It is generally accepted that there are three levels of listening. Level 1 is where it looks like we are listening to the other person but we are really listening to the commentary that is taking place within our own head. The commentary can include judgements on what we are hearing or it may contain comparisons with our own life experience or we may be formulating what we believe to be some helpful advice. Active Listening is not about any of these things. When we actively listen to another person, we are sitting and listening with only one agenda … to hear truly and accurately what our colleague is communicating both verbally and non-verbally. If we are listening at Level 1, the person speaking will know either consciously or unconsciously, that we are not truly listening to them and often they will respond by stopping their communication.
Level 2 listening is when I shift the focus of my attention away from my own inner thoughts and I place my focus instead on the speaker. The progress of level 2 listening is that now at least the focus is in the right place … on the speaker. The shortcoming of Level 2 listening is that we are usually only interested in hearing the facts and the verbal words being spoken – we usually filter out most of the non-verbal communication such as emotions, tone, and energy levels.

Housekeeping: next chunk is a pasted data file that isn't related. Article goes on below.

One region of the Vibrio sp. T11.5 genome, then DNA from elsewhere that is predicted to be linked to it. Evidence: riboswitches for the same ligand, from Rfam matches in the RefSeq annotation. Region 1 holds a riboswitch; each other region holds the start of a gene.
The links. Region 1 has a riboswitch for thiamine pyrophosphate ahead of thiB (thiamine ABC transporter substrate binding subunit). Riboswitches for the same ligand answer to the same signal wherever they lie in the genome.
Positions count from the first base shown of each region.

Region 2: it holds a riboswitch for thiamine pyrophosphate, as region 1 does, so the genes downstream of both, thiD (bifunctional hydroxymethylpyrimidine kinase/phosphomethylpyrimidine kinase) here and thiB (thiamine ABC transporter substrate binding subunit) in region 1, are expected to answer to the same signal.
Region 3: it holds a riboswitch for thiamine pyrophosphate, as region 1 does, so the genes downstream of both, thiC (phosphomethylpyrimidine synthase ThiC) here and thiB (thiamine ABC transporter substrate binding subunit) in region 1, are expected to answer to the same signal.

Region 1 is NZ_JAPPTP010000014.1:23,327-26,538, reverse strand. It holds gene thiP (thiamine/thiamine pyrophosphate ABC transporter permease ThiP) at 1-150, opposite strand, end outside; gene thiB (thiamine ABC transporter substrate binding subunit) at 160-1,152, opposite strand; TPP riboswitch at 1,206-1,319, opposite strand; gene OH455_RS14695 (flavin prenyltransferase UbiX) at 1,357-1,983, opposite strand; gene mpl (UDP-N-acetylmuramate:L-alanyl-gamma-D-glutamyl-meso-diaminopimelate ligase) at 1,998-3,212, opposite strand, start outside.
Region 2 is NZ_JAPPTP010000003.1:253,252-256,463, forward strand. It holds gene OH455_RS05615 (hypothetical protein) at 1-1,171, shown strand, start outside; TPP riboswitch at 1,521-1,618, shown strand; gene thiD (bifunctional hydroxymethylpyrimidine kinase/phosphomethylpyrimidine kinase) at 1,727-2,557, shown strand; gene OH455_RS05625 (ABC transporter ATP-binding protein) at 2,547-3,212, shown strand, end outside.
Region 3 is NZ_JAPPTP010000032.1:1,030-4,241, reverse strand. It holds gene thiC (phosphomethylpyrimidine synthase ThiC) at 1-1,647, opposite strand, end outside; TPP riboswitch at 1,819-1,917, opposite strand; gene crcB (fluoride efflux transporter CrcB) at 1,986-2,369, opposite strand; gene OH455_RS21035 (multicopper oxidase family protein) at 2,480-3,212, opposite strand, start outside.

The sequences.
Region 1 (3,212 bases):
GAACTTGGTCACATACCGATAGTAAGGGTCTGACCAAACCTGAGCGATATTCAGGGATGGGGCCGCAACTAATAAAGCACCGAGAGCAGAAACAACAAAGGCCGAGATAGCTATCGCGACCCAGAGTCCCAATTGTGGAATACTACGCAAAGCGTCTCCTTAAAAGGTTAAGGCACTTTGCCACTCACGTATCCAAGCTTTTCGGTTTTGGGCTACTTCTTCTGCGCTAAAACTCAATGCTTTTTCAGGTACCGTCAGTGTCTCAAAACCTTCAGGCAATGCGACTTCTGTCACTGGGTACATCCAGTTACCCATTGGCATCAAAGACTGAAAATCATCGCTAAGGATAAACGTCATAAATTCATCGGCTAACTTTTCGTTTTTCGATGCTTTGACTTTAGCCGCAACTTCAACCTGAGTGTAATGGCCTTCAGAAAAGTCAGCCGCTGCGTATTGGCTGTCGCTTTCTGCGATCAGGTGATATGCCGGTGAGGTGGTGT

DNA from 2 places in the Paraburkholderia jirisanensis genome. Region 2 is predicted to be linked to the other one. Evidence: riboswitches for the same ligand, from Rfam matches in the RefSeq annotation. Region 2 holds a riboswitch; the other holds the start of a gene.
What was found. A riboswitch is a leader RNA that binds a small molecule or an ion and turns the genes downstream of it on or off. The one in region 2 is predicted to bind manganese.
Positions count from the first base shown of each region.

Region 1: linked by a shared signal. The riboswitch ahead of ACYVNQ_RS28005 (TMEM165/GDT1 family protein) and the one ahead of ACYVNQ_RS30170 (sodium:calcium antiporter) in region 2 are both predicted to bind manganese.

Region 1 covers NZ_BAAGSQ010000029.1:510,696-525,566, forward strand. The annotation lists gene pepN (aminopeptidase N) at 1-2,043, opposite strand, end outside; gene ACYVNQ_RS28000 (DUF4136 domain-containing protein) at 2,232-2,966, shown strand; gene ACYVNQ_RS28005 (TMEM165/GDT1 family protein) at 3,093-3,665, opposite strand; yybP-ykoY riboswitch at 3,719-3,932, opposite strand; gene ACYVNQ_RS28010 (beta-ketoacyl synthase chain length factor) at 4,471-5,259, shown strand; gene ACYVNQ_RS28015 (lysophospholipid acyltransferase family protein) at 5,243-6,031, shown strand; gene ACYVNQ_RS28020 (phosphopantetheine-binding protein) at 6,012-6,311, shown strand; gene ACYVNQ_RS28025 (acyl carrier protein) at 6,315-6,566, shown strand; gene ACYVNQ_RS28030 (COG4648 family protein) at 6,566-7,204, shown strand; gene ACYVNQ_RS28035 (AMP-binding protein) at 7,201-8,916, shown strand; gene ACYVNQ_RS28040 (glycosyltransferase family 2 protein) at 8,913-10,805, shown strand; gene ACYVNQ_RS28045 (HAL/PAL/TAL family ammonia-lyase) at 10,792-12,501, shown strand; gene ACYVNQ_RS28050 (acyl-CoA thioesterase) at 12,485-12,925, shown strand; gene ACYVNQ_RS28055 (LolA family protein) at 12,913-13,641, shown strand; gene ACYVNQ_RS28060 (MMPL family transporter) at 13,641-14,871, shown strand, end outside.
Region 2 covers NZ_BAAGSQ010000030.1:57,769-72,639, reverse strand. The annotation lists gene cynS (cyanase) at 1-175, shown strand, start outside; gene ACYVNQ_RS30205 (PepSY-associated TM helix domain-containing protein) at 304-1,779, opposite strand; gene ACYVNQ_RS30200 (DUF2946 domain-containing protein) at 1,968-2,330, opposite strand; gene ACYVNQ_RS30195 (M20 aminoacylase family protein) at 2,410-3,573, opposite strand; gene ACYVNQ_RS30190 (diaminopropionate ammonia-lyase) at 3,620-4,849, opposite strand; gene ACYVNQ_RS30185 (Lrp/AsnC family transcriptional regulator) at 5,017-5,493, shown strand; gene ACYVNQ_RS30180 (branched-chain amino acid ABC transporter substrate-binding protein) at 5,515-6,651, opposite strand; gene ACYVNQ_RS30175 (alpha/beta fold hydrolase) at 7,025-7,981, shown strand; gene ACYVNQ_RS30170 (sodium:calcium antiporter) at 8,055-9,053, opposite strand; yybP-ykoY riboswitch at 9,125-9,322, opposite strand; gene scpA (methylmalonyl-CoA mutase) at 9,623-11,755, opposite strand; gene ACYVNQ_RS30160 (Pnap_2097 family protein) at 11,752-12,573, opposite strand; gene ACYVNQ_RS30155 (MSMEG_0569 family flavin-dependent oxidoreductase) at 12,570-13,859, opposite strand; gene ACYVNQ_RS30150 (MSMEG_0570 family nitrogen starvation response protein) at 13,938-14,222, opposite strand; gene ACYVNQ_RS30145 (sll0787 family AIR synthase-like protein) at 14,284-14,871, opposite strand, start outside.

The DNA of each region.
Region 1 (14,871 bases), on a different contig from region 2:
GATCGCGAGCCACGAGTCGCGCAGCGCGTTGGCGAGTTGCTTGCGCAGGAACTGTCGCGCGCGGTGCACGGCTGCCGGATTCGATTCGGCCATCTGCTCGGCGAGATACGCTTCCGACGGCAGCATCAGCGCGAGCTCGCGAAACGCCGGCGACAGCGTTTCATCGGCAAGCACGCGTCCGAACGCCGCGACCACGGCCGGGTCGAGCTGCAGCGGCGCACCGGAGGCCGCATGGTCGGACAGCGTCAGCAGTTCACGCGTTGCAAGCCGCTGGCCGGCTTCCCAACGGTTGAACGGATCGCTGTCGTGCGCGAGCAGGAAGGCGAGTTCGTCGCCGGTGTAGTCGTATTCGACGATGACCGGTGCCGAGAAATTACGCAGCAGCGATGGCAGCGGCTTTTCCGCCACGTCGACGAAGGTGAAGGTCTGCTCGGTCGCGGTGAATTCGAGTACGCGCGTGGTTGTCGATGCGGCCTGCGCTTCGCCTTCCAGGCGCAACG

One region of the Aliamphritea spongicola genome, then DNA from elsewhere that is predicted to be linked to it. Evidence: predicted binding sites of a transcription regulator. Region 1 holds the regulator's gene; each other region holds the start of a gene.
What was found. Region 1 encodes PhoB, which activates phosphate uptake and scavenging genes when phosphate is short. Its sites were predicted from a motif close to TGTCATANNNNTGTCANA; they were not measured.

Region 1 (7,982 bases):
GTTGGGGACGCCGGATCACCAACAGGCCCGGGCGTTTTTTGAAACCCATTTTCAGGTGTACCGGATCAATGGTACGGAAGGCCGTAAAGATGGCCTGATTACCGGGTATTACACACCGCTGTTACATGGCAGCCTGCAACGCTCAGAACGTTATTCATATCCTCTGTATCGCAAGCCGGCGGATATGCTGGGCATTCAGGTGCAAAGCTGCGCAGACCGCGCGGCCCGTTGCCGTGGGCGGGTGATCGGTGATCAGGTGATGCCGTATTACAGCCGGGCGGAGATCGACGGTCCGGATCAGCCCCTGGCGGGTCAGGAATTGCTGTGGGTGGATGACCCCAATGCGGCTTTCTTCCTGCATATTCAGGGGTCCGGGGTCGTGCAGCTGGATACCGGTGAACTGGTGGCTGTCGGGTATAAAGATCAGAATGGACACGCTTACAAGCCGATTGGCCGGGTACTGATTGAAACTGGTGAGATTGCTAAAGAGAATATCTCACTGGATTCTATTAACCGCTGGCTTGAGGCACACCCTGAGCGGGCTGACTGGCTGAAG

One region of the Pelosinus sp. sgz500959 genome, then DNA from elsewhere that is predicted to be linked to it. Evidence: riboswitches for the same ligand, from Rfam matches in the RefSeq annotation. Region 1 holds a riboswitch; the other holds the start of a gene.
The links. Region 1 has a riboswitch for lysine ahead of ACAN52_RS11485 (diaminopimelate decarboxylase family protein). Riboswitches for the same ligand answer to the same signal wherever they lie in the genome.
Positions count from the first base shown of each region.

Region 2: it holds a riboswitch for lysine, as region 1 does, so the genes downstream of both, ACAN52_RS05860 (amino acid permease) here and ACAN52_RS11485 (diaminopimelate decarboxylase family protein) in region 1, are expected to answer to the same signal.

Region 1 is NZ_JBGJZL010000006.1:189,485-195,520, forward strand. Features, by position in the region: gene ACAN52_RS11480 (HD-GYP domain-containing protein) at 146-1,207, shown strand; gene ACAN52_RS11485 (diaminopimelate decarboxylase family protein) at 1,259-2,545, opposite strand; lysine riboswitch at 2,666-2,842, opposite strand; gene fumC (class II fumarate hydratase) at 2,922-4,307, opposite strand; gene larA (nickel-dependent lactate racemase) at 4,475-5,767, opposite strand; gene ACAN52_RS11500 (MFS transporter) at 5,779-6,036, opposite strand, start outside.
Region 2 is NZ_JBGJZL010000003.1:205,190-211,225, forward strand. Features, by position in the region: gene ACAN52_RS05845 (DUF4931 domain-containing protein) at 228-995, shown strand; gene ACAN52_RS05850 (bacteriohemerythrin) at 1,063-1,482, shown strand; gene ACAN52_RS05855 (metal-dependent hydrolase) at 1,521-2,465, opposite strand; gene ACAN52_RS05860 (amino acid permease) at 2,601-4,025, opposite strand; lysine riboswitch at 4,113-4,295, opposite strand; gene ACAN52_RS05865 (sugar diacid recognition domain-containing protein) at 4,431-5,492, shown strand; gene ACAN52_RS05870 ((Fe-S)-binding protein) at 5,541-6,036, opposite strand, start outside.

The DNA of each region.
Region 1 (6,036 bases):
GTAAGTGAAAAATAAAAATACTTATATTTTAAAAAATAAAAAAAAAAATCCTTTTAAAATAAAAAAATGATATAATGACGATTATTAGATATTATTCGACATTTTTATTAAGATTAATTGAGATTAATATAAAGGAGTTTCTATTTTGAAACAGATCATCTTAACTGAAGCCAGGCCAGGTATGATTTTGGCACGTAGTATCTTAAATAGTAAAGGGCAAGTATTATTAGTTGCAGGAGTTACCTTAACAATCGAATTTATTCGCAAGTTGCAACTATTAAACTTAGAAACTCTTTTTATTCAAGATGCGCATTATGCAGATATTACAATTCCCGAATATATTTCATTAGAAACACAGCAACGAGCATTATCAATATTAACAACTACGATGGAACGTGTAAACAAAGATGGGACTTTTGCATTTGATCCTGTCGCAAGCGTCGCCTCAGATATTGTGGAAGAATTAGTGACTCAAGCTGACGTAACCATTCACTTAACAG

Level 3 is the deepest form of listening and when we listen at level 3, we are so present that we can receive the full verbal and non-verbal message. We tune in to the speaker’s body language, to the tone, pace and volume variations in their communications and we can also pick up assumptions, personal values, unstated expectations and even what the person is reluctant to express. When we listen at level 3, the speaker will feel truly heard, truly appreciated and respected and trust will naturally develop between both parties. Level 3 listening is about ensuring that the speaker feels truly heard in our presence. When we are listening at Level 3, we hold back all our personal beliefs on the subject being explored; we hold back all advice; we hold back all comparisons to our own life experience and we hold back all personal judgements on what we are hearing. We leave the space between the listener and the speaker clear of our own personal opinions and we reserve the space fully for the speaker to express their reality.
Level 3 listening requires a lot of patience and energy. It isn’t easy and unfortunately not common in today’s world and for this reason, it requires a significant commitment to personal practice.